Tuesday, October 18, 2011

Papaya Storm

A few weeks ago, I went to cut down some papayas from a tree out back. You see, if I wait too long, the papayas ripen and the birds come and eat them. The birds are pretty, and I enjoy watching them, but they eat the papayas that are rightfully mine! Mine! Anyway - when I went to lasso a nice, ripe papaya, I managed to knock half the fruit off the tree. This means that I got hit in the head with several unripened, green papayas. Definitely the most refreshing concussion I've ever experienced.

As I recovered from the fruit avalanche, I had just induced - I saw sitting there, alone in a bare section of the tree was the bright yellow, ripened papaya - the one I had been aiming for - unscathed and mocking me.

So, here are some pictures of my fruity assailants. I had to find something to do with all these giant, green papayas - So they wound up in a couple of salads and salsas.

Oh, yes - they ARE that big.

Clearly delirious from impact

Eh, ripe enough... Take THAT birds!


So, this summer, I went crazy and purchased some goats. This was not an entirely preposterous endeavor. It will surprise most of the people that I know that there was an actual plan for the goats all along. 
You see… goats will eat darn near anything that they come across. Which means that they are replacing my compost pile for a much faster system of organic reconstitution. 
Goats, as with other ruminants like cows, deer and sheep, have a rumen. This rumen acts as a decomposition center that rapidly breaks down things that are otherwise indigestible to animals without one.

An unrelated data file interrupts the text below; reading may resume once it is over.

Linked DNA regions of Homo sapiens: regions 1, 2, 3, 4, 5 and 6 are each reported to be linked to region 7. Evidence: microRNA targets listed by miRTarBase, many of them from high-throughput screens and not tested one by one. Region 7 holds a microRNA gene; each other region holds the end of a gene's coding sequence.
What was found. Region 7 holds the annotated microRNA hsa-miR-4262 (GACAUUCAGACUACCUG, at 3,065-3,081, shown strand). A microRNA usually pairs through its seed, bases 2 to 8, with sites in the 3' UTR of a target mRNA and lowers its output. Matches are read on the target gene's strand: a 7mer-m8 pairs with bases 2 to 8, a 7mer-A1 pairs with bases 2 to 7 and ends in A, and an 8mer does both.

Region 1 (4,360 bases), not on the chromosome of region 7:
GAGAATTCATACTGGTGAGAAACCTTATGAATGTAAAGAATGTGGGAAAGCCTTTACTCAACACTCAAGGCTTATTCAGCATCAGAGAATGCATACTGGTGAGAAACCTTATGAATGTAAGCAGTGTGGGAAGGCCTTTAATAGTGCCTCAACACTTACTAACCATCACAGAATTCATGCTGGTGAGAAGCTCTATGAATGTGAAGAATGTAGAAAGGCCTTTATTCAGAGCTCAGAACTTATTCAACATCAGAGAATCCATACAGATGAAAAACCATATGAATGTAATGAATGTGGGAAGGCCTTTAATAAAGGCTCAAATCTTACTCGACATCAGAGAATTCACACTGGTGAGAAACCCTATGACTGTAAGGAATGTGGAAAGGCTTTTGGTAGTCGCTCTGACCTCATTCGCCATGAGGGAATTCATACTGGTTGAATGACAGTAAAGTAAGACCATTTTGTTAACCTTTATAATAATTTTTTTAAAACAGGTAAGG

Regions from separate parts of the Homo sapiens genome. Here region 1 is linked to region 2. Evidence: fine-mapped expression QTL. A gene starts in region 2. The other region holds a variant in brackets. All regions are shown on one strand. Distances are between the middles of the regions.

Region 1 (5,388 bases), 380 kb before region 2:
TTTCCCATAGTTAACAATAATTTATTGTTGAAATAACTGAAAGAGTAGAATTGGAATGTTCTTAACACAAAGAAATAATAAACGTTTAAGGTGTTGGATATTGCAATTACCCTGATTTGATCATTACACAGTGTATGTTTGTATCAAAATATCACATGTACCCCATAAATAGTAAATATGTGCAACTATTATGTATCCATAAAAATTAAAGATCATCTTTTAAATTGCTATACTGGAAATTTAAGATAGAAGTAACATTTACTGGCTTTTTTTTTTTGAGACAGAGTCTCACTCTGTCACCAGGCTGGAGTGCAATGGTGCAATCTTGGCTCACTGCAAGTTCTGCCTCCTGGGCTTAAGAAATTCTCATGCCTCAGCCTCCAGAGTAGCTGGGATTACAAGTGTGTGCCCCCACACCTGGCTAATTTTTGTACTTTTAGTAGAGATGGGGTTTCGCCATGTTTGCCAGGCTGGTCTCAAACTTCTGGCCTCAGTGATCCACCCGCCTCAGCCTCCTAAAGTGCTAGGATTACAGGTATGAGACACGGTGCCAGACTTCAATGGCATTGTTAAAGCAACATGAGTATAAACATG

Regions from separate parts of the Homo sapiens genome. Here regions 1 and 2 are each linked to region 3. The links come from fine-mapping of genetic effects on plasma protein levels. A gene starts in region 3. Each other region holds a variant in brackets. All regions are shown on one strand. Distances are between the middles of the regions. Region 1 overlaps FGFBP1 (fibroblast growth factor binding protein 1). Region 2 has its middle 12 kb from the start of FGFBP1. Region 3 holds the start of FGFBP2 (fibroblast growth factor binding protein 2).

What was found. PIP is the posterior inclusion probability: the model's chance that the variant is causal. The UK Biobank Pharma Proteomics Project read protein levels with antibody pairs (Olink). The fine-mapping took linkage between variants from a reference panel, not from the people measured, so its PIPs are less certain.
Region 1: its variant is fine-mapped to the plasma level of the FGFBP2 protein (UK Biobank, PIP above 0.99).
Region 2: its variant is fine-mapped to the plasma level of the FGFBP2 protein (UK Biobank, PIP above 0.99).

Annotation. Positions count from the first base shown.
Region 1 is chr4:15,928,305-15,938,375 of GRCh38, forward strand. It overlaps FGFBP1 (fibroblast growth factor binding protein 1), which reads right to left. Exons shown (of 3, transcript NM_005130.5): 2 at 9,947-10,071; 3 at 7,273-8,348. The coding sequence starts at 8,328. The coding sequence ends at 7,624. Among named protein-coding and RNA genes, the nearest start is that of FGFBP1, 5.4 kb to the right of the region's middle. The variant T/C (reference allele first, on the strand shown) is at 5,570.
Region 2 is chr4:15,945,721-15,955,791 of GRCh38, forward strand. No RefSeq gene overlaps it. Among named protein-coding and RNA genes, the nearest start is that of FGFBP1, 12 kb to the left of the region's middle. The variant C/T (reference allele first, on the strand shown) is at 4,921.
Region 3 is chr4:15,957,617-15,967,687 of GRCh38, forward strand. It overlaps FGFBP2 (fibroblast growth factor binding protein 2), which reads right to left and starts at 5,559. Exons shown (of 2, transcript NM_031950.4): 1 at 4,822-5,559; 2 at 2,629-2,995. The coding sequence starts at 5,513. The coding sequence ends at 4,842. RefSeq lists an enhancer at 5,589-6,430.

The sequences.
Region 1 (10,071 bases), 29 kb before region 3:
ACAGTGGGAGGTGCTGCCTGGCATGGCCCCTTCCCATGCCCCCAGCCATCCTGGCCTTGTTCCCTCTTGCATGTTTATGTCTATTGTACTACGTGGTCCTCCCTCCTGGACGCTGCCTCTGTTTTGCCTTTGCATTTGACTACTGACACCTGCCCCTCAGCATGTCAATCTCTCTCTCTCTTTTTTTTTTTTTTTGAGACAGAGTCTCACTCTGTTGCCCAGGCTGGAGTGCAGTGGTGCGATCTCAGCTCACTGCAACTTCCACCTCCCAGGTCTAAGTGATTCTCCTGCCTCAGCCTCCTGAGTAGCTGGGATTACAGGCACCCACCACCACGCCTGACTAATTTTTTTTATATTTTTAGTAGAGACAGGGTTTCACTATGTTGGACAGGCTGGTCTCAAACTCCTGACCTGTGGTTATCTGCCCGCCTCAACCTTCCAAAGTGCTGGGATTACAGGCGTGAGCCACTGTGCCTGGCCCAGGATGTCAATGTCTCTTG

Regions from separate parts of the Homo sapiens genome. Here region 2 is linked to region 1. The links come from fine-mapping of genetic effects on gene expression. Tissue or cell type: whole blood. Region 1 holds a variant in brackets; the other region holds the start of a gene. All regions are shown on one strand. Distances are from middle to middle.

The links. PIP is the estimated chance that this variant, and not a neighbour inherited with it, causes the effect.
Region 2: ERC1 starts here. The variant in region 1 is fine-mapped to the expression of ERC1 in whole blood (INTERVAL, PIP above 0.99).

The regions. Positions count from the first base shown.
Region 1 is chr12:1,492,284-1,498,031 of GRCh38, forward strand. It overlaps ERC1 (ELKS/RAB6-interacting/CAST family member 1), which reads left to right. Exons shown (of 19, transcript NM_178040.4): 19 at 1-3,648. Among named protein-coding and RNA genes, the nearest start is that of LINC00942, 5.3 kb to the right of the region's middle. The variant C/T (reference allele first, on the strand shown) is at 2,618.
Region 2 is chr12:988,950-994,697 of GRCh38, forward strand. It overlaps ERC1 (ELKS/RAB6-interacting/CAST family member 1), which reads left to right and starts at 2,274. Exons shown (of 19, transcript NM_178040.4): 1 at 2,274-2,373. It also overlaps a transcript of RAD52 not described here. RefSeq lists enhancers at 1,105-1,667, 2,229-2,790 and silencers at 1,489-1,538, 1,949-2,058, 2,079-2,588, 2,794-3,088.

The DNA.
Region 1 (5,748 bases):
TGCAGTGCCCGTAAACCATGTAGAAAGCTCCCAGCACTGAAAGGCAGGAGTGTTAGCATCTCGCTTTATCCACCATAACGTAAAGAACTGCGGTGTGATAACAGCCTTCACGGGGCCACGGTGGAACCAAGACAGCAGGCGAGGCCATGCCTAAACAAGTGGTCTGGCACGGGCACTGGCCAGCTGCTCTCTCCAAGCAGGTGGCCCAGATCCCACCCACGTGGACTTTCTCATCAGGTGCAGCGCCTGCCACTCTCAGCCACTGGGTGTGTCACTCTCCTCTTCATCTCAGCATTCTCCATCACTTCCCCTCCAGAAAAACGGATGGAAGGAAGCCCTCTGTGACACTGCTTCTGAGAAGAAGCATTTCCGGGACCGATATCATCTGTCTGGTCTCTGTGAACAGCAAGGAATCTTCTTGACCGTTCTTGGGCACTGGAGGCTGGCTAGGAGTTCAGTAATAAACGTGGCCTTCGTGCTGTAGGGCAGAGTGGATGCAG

Using goats this season, we managed to keep from throwing out any of the corn waste that is produced from corn production. That includes the husks and stalks. The pictures below are the goats and all the personality that comes with them. 
The big male and I have a strange relationship - he keeps me on my toes.

This is the mama goat - soon she'll be a mama again!

The baby, he's packed with personality

Soon to be a mama for the first time, she loves banana peels!

I'm excited for this herd to be much larger

In a few weeks, we hope that two of the females will give us some babies so that we can have even more goats and start collecting goat milk for cheese production.

Sunday, September 11, 2011


Instead of focusing on both the lives and opportunities that were lost as a result of the events 10 years ago, let us focus on the future we have the opportunity to build for the next 10 years.

Posts will resume soon. It's been a crazy month.

Wednesday, August 3, 2011

Summer Camp

Melana explains the rules of a modified "Duck, Duck, Goose."

I teach the kids about colors before a painting session.

Melana managed to make our house look like a classroom.
Our younger students were the most enthusiastic learners.
During the summer, Melana and I worked on two projects that offered structured activities for young people while they were out of school. In the US this is often referred to as “camp.” The theory is, children and young adults without structured activities and loads of free time are far more likely to get into trouble in any country regardless of culture. Trouble can be defined as anything from coloring on the walls to throwing balls through windows to drug use.

Structured activities for young people are a rather new concept in rural Costa Rica. It is expected that older children will take care of younger children rather indefinitely with minimal input from the parents except during mealtimes, bedtimes or other ritualized activities.

Keep in mind that this is a system that worked when young people had work to do in the fields and could do jobs around the house at regular intervals. As most young people no longer spend a significant portion of their day on agricultural work, however, they have the opportunity to fall victim to the mother of all bad ideas: boredom.